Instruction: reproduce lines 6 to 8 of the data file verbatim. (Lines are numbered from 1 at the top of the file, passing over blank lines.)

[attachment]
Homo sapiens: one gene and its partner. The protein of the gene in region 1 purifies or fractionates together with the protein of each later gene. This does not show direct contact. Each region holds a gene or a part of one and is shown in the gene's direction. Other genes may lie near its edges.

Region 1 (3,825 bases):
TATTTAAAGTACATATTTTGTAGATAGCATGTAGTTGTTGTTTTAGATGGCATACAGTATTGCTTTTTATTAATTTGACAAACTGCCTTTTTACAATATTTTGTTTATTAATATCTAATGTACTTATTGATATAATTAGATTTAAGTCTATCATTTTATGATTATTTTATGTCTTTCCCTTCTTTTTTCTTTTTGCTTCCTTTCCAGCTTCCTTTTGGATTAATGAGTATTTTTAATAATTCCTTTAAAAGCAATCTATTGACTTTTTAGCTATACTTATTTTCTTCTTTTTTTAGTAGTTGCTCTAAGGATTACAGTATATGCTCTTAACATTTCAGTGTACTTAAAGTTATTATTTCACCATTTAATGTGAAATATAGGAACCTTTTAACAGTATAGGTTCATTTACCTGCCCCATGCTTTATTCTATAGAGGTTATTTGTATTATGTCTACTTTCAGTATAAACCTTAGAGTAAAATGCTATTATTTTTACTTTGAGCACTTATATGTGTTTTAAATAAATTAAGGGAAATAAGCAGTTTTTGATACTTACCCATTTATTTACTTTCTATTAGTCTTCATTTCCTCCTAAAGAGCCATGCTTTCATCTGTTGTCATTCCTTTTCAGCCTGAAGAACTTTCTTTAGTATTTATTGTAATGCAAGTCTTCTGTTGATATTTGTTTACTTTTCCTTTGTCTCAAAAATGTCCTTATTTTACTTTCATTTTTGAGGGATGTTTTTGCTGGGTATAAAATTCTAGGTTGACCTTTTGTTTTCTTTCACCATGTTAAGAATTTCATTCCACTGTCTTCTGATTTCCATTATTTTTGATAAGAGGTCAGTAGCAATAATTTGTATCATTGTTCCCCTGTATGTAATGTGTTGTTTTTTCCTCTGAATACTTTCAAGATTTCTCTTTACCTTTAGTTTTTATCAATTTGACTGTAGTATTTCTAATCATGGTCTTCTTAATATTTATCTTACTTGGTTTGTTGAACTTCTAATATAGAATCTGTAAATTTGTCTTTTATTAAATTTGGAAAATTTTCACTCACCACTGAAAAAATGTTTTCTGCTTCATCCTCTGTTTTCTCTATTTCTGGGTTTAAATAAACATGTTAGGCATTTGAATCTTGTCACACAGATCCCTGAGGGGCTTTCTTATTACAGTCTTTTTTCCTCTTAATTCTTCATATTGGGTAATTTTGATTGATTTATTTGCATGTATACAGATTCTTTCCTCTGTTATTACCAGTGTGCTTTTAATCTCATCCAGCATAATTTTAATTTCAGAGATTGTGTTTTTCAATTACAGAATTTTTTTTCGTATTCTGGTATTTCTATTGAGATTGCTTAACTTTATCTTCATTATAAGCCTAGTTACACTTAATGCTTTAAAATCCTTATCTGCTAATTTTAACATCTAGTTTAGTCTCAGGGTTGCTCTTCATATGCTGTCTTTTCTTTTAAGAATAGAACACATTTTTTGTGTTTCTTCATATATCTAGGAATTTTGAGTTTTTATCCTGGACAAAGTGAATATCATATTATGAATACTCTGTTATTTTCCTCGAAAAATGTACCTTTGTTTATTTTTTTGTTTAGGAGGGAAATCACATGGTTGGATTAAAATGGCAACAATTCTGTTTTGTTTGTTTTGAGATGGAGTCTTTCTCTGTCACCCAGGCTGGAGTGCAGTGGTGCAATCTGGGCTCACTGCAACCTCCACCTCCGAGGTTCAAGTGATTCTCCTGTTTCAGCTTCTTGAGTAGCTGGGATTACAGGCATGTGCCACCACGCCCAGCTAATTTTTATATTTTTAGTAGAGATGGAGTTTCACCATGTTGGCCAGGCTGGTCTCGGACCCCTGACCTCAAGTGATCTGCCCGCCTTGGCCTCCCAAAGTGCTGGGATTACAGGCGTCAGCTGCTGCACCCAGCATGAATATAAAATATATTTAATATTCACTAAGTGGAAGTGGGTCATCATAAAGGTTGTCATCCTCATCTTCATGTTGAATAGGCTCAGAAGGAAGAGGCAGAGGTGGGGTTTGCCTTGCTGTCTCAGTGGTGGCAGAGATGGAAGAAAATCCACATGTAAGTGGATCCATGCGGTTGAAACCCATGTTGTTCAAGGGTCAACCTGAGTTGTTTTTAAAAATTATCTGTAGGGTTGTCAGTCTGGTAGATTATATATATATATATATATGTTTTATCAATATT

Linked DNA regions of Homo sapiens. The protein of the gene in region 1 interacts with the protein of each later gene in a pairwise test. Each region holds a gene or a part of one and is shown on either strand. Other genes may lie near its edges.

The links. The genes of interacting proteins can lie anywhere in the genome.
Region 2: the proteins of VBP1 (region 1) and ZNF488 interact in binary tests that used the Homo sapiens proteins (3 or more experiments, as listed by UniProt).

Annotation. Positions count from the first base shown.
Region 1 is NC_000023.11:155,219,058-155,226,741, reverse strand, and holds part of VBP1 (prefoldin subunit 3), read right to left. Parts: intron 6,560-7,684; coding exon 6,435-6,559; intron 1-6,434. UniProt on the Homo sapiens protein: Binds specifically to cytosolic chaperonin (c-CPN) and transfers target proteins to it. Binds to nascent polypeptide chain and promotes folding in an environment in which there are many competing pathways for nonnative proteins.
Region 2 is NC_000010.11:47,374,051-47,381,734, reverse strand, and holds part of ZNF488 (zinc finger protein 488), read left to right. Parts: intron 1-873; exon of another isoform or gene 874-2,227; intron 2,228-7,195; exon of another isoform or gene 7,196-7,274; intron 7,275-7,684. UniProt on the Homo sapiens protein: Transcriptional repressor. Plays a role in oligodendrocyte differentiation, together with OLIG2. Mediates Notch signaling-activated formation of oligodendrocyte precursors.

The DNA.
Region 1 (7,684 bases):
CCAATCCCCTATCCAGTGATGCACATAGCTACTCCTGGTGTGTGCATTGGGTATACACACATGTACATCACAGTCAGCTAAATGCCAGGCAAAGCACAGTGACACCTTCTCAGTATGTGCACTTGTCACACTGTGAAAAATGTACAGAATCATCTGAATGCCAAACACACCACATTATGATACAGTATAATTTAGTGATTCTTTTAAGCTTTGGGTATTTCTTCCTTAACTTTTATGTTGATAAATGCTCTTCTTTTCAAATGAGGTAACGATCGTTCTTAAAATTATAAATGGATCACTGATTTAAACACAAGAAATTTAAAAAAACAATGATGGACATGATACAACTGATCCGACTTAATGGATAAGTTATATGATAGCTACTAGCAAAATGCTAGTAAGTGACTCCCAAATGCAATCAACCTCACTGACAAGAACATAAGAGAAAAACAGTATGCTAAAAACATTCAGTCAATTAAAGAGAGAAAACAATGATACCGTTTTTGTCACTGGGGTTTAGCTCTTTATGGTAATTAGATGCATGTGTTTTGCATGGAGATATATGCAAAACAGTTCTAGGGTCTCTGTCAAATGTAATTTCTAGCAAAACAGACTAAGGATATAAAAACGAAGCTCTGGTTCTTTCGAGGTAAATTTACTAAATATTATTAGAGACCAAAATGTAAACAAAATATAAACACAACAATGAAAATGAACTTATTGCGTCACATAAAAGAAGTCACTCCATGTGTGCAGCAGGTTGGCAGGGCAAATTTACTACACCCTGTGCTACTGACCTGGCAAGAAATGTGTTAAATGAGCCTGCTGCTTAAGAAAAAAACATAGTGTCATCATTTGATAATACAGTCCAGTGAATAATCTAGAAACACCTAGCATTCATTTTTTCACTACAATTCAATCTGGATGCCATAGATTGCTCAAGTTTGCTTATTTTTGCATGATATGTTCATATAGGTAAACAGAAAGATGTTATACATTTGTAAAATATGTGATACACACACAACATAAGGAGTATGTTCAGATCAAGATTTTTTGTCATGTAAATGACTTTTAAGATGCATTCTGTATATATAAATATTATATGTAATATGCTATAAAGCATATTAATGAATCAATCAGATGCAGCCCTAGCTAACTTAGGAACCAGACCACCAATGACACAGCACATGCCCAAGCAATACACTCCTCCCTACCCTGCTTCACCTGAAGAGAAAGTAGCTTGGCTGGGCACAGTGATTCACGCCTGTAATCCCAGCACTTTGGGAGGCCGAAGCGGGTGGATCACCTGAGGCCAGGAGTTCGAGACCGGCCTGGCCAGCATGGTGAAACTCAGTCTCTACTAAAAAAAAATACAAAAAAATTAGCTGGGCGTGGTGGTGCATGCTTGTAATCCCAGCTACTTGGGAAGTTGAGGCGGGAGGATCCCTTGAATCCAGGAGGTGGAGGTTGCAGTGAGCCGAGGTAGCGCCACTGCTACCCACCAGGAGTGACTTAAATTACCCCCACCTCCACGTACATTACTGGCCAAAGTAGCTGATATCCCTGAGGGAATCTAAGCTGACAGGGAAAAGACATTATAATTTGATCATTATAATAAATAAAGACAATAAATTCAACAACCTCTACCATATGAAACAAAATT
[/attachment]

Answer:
Region 2: the proteins of VBP1 (region 1) and ZNF488 interact in binary tests that used the Homo sapiens proteins (3 or more experiments, as listed by UniProt).

Annotation. Positions count from the first base shown.
Region 1 is NC_000023.11:155,219,058-155,226,741, reverse strand, and holds part of VBP1 (prefoldin subunit 3), read right to left. Parts: intron 6,560-7,684; coding exon 6,435-6,559; intron 1-6,434. UniProt on the Homo sapiens protein: Binds specifically to cytosolic chaperonin (c-CPN) and transfers target proteins to it. Binds to nascent polypeptide chain and promotes folding in an environment in which there are many competing pathways for nonnative proteins.